Unpacking the strategy behind Beta’s new electric airplane
Beta Technologies CEO Kyle Clark lays out the rationale behind the CX 300, the airplane based on the Alia-250 eVTOL.
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ABOUT THE COVER: The CX 300 will lack Alia’s forward booms, as shown in this image digitally altered by The Air Current of the Alia-250 prototype. The CX 300 will also have conventional landing gear, not shown.
The electric vertical take-off and landing developer Beta Technologies is pivoting to certify an electric airplane rather than an eVTOL as its first commercial aircraft, a pragmatic decision driven by the specific path of its technology development as well as its assessment of the timeline for certifying a novel vertical-lift aircraft.
Beta announced its electric conventional take-off and landing or “eCTOL” product, the CX 300, on March 14. Well in advance of the unveiling, The Air Current visited the company’s headquarters in Burlington, Vermont, for a deep dive into its new strategy, which will see it pursue early commercial wins as it continues to work on its Alia-250 eVTOL.
According to CEO Kyle Clark, the privately-held startup now plans to certify the electric pusher motor it developed for Alia as a standalone product, aiming to achieve a type and production certificate for the motor next year. That will serve as a stepping stone to certification of the CX 300 in 2025 and Alia-250 in 2026, a year behind its original schedule, if all goes according to plan.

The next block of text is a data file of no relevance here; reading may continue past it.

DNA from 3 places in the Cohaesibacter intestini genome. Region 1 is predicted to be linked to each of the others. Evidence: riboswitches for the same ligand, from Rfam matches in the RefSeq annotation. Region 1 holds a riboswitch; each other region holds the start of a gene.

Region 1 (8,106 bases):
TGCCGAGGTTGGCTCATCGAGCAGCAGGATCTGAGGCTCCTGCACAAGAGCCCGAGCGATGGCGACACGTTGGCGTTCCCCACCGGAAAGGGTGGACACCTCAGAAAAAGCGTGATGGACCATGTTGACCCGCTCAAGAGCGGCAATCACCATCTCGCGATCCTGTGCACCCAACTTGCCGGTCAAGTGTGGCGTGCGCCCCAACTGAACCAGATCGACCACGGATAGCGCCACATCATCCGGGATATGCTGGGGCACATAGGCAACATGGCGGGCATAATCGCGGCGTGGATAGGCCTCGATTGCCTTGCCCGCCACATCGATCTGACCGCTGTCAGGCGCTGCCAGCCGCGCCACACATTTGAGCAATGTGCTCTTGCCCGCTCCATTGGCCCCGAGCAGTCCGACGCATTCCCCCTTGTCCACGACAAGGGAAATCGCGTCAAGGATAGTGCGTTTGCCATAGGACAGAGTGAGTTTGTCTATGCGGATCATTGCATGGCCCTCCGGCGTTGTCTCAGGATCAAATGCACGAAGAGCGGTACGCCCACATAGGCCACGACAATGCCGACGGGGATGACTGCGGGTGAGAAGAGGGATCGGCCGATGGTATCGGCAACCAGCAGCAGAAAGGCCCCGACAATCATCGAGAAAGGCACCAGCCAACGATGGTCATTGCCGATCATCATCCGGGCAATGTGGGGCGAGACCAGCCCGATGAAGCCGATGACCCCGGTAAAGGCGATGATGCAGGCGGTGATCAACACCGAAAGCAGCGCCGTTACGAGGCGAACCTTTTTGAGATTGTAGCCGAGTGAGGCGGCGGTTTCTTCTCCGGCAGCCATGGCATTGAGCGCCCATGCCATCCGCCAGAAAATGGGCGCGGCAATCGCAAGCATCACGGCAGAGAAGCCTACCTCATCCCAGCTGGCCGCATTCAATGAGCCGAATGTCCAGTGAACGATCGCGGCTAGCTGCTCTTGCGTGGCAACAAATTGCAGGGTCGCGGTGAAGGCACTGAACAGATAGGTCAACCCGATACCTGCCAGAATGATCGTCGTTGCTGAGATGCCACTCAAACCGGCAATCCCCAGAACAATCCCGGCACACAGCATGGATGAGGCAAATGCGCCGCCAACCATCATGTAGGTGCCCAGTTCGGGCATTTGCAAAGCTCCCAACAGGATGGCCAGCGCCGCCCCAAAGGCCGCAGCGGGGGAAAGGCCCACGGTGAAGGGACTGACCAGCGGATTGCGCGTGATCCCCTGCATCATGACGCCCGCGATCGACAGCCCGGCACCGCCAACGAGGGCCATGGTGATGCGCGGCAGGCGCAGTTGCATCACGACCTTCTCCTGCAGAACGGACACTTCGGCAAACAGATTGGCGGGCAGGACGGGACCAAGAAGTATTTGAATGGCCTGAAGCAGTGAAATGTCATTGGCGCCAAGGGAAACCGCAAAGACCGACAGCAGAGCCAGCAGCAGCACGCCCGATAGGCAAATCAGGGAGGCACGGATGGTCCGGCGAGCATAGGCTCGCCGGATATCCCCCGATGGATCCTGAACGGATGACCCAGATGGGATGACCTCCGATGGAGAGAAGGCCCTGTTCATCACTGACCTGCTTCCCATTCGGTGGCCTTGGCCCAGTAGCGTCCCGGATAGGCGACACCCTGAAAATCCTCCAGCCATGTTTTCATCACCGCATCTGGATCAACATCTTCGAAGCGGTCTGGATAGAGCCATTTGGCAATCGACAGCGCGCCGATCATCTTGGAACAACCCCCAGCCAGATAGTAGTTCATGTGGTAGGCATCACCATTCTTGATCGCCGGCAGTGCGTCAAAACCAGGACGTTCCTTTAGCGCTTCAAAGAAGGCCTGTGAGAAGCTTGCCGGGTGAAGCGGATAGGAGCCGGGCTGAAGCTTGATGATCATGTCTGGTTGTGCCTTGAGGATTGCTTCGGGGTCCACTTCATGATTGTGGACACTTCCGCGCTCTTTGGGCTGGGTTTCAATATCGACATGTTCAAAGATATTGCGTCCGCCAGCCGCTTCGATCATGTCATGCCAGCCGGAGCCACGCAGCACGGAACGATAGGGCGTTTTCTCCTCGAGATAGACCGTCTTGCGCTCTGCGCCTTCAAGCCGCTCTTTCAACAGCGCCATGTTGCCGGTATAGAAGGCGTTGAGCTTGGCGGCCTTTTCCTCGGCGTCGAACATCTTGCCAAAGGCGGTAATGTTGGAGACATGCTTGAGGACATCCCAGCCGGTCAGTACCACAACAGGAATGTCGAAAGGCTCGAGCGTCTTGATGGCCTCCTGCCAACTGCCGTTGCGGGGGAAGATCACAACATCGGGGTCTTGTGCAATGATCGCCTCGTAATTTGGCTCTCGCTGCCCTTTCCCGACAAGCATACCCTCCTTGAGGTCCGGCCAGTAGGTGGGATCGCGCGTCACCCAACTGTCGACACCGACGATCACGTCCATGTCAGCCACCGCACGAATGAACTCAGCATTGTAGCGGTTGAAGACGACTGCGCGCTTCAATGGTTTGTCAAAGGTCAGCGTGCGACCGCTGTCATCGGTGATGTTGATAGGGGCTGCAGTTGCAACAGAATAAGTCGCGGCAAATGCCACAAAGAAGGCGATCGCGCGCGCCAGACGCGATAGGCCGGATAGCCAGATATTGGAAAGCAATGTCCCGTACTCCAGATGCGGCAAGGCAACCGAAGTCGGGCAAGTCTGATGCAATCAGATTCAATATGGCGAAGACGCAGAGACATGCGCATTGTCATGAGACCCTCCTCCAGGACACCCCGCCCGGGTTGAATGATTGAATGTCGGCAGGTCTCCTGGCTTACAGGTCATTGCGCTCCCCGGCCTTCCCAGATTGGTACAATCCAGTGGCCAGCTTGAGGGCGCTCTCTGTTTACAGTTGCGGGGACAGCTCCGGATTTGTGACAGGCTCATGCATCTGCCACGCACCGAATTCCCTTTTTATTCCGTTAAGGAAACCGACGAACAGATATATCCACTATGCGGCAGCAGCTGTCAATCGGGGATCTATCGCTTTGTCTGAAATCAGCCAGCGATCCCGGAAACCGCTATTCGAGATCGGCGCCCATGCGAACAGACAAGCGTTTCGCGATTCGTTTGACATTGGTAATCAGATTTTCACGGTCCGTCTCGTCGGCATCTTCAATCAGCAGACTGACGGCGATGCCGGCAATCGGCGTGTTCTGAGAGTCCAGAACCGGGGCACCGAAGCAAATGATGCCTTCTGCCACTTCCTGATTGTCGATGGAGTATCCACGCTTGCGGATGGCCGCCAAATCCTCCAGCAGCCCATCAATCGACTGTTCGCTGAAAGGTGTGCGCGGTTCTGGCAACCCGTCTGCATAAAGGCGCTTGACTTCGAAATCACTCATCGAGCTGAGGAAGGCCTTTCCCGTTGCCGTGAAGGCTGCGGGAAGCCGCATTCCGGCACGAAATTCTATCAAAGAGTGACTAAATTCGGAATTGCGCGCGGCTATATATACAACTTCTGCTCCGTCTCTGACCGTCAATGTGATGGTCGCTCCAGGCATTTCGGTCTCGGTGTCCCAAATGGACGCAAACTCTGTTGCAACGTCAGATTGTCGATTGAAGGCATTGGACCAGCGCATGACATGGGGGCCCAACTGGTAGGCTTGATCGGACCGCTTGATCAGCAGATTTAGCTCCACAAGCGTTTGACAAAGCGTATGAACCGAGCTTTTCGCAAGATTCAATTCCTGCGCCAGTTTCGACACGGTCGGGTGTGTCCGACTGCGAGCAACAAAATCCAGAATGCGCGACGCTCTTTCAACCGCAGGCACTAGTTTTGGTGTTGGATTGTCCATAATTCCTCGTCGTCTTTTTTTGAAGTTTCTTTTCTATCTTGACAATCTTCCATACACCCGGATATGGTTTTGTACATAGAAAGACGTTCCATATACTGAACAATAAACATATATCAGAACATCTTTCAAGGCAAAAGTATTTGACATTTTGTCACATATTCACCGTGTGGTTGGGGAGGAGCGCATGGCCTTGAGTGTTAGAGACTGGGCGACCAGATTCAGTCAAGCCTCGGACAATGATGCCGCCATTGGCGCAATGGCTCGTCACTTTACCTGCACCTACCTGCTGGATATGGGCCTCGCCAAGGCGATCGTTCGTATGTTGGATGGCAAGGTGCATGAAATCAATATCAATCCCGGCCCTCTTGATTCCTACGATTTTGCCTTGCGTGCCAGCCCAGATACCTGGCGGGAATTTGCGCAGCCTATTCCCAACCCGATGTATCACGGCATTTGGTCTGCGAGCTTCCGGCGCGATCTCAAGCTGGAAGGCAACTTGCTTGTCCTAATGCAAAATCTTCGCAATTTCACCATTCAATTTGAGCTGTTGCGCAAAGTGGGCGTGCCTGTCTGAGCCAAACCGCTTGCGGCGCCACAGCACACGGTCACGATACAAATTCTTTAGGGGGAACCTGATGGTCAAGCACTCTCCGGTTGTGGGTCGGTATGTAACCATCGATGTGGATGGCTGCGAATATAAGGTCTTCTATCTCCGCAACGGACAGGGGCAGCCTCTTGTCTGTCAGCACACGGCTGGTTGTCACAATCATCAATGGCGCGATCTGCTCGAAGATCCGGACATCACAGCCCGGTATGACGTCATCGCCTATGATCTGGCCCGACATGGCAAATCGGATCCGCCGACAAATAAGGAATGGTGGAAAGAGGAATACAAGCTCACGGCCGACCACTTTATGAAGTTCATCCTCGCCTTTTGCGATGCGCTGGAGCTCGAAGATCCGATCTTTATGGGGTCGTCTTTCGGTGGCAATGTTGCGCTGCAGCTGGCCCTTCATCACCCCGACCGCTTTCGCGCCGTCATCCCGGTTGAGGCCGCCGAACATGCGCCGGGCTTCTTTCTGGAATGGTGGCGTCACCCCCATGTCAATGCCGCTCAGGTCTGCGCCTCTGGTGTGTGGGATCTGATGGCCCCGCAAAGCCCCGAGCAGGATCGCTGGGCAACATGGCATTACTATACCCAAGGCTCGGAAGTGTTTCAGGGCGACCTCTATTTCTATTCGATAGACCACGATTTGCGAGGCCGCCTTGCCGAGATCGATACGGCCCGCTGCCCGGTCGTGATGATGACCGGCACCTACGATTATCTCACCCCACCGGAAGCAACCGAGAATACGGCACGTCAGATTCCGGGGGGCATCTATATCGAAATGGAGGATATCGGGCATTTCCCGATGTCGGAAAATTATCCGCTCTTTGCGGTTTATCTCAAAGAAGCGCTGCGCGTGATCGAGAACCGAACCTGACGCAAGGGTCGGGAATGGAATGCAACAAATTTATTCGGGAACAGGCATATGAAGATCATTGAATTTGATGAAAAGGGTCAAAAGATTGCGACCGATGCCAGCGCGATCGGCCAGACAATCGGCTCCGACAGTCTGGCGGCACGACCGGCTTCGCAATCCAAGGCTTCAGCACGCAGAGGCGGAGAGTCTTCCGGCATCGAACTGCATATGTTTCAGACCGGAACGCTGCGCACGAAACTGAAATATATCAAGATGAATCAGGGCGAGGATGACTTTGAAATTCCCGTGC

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Clark described this “stepwise approach” as “taking this huge problem of transforming aviation into an electric future, and chunking it down to the steps to get there.” Because Beta has never focused its business model on urban air mobility — in which VTOL capability is paramount — its pivot is commercially and technically feasible in a way that would not be the case for some of its competitors.
“This is the unlock,” Clark explained during TAC’s visit in January. “We have … all these CTOL operators saying ‘Hey, the first mission we’re doing anyway is airport to airport.’ … OK, well what’s cool about that is we can get paid to do that very, very well. And we get to solve, I would say, two-thirds of the problems of bringing [an eVTOL] to market.”Subscribe to continue reading...
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